Tardive Dyskinesia: Finally Some Good News, by Allan Tasman, MD
We’ve been waiting since 1953, the year chlorpromazine was introduced to the US as a revolutionary treatment for schizophrenia, for an active treatment for tardive dyskinesia (TD) that the FDA judged to be effective. This year, the FDA approved valbenazine as the first-line treatment specifically indicated for TD. Dr. Tasman reminds us that of course, it isn’t cheap; much like many recent breakthrough medications, it has an annual cost likely to be in the tens of thousands of dollars.
Hearing Voices and Psychiatry’s (Real) Medical Model, by Ronald W. Pies, MD
Critics misconstrue the nature of the medical model used in clinical psychiatry—and often overlook the seminal contributions psychiatrists have made to the psychological understanding of “hearing voices.” What is “the real medical model” in psychiatry?
Warning: Antidepressants May Cause Messaging Manslaughter, by James L. Knoll IV, MD and George David Annas, MD
Neither time nor science has given pause to the trend of condemning widely used and beneficial medications—antidepressants. This legal strategy continues. Attorneys use “experts” to testify that these medications can produce all manner of illegal behaviors—from murderous rage to callous lack of empathy to manipulative criminal behaviors. Here, the authors give a brief update on the research in this area, along with an illustrative criminal case that received international media attention—the case of Commonwealth v Michelle Carter—more popularly known as the “texting suicide case.”
What Do Climate Change and Physician Burnout Have in Common?, H. Steven Moffic, MD
Although we are experts in addressing trauma of all kinds, the psychological toll of climate-related events will require a different paradigm for approaches to disaster psychiatry. In terms of ethical priorities, taking care of ourselves is secondary to taking care of patients, even though our own well-being correlates with quality of care. American psychiatry is on the cusp of recognizing and tackling both physician burnout and climate change.
ECT: History of a Psychiatric Controversy, by Greg Eghigian, PhD
History of Psychiatry Editor Greg Eghigian interviewed Jonathan Sadowsky, PhD, author of Electroconvulsive Therapy in America: The Anatomy of a Medical Controversy. ECT has had—and continues to have—both its champions and detractors. And historians who have written on the subject have largely fallen into the same pattern, seeing it either as a technology of social control or as an instance of unmitigated progress. How did Dr. Sadowsky’s your book differ from these?
Not Enough Seating? Time for a Beating!!, by Harvey Roy Greenberg, MD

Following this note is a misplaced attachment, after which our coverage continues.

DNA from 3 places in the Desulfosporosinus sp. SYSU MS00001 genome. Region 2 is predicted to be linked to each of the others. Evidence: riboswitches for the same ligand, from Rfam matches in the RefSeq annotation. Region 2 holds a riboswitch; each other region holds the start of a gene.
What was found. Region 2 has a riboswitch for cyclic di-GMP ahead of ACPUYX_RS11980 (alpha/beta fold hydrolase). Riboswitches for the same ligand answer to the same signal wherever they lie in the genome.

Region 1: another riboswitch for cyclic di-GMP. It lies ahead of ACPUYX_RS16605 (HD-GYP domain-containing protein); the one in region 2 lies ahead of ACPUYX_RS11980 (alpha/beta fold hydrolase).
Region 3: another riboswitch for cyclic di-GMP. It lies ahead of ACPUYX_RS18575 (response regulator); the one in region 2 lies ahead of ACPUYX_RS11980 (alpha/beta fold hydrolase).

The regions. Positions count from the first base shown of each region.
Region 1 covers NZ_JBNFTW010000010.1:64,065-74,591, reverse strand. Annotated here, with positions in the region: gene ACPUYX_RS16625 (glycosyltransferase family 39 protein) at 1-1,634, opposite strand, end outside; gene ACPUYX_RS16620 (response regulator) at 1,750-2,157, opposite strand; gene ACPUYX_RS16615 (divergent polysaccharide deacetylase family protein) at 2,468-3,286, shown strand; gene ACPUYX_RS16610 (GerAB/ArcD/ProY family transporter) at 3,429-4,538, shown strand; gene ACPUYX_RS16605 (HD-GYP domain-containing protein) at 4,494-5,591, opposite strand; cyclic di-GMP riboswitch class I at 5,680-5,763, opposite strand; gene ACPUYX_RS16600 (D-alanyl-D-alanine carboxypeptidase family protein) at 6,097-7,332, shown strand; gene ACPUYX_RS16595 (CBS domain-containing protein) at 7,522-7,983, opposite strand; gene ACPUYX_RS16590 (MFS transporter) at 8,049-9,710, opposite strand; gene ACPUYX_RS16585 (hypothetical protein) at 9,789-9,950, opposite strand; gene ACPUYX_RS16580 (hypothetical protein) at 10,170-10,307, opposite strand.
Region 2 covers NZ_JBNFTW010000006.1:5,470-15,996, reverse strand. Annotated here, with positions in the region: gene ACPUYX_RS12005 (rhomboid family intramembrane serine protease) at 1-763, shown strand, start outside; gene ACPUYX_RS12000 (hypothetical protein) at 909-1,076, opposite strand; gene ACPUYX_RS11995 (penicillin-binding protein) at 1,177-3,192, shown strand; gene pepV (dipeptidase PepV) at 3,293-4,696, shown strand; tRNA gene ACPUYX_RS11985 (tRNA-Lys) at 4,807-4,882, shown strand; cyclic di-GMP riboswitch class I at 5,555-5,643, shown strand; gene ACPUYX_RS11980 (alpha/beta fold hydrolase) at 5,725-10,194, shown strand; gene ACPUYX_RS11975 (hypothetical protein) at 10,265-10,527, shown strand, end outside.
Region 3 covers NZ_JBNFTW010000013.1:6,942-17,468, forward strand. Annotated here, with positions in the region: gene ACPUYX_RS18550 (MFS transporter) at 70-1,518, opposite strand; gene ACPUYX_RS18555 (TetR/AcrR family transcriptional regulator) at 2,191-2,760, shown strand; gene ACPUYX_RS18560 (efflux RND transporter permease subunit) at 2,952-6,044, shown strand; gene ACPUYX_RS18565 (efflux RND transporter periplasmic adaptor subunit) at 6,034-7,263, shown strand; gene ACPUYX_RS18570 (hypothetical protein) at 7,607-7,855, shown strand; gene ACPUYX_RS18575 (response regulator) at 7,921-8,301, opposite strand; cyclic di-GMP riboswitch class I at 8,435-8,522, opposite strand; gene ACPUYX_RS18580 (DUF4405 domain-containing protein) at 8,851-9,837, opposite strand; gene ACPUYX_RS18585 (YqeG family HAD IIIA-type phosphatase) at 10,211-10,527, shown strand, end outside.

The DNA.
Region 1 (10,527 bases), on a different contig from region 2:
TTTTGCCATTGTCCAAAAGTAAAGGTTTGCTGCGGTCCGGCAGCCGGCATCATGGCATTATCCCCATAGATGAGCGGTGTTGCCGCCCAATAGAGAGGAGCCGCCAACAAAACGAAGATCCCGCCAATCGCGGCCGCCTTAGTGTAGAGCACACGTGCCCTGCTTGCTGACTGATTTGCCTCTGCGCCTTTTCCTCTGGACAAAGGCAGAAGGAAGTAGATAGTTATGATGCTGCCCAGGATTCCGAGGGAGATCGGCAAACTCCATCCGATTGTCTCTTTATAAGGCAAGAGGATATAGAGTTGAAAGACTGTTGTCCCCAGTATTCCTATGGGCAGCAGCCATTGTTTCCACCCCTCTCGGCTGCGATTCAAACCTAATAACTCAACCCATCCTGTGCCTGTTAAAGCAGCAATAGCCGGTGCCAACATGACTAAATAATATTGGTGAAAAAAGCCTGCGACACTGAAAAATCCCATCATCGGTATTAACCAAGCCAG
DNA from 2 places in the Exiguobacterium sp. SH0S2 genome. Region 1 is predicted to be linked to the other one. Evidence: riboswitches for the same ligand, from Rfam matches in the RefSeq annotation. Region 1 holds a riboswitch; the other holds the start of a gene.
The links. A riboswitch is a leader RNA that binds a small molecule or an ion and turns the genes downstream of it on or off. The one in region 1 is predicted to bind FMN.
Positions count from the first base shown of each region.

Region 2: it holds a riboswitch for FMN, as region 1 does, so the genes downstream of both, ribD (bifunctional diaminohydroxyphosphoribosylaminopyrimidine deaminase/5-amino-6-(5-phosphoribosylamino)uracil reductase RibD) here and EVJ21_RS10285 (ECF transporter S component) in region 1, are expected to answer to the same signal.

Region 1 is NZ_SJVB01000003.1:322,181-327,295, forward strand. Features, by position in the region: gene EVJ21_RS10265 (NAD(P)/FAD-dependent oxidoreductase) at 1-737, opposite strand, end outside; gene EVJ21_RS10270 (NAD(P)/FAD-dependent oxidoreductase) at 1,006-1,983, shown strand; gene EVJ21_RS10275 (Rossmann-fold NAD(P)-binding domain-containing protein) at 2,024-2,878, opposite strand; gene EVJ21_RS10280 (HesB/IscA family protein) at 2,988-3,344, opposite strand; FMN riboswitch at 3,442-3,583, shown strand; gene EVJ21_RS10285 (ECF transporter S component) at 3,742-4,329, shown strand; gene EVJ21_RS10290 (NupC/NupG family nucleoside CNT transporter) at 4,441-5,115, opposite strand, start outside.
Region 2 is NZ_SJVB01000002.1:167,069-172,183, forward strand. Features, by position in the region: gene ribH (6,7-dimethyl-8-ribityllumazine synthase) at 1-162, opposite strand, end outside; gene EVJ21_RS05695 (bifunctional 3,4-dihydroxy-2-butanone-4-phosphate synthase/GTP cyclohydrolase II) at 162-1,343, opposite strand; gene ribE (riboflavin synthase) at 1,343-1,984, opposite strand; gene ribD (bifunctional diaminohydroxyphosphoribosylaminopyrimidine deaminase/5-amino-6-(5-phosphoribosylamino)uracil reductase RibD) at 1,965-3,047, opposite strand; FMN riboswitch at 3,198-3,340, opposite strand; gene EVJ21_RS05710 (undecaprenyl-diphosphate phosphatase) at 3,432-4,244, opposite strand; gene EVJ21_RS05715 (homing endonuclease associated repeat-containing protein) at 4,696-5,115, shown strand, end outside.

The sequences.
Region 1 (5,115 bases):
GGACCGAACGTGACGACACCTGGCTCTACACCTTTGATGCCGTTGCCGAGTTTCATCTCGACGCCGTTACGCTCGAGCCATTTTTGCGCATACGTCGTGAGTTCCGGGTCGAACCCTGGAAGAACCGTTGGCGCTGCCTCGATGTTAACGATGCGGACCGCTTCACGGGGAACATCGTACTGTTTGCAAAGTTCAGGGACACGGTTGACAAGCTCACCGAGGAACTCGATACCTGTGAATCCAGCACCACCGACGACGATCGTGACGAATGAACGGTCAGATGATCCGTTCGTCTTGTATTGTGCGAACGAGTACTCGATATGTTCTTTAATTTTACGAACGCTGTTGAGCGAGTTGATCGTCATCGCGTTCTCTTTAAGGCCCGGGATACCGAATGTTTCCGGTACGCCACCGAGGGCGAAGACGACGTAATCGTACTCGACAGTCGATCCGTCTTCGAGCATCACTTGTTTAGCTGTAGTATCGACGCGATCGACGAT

Overbooking airline seats and bumping travelers from a flight is legal. So is compelling a passenger to surrender a seat when an insufficient number accept compensation for leaving. The practice backfired when Dr. David Dao refused to give up his seat on United Express Flight 3411 out of Chicago bound for Lexington in April. Dao maintained he needed to get home to take care of his patients. After attendants couldn’t persuade him to deplane, Chicago Airport Security was summoned. And the rest is history.
Clinical Conundrum: Approaching Bipolar Diagnosis Four Ways, by James Phelps, MD
In an informal reader survey, respondents who identified as practicing psychiatrists and psychiatric nurse practitioners are using 4 different diagnostic approaches to bipolar disorder. When given descriptions of how to look for bipolar disorders in new patients, no single approach was the clear winner. Can you imagine surgeons using 4 different approaches to the diagnosis of appendicitis?
Clozapine, Mortality, and Self-Harm in Treatment-Resistant Schizophrenia, by Brian Miller, MD, PhD, MPH
Clozapine is the “gold-standard” antipsychotic for patients with treatment-resistant schizophrenia. However, it remains underutilized for several reasons, including concerns about potential adverse effects and the need for serial blood monitoring.
Several updates to ICD-10-CM affect the diagnostic codes used by mental health practitioners. One important update involves the codes for substance use disorders.
Assisted Outpatient Treatment Enters the Mainstream, by E. Fuller Torrey, MD
Dr. Torrey reviews common misconceptions about assisted outpatient treatment--and how this tool can help selected mentally ill patients who are most difficult to treat.
Can Diet Treat Depression?, by Chris Aiken, MD
Although supported by basic science, it’s still a sea change to think that diet can treat depression. A new clinical trial puts that idea to the test.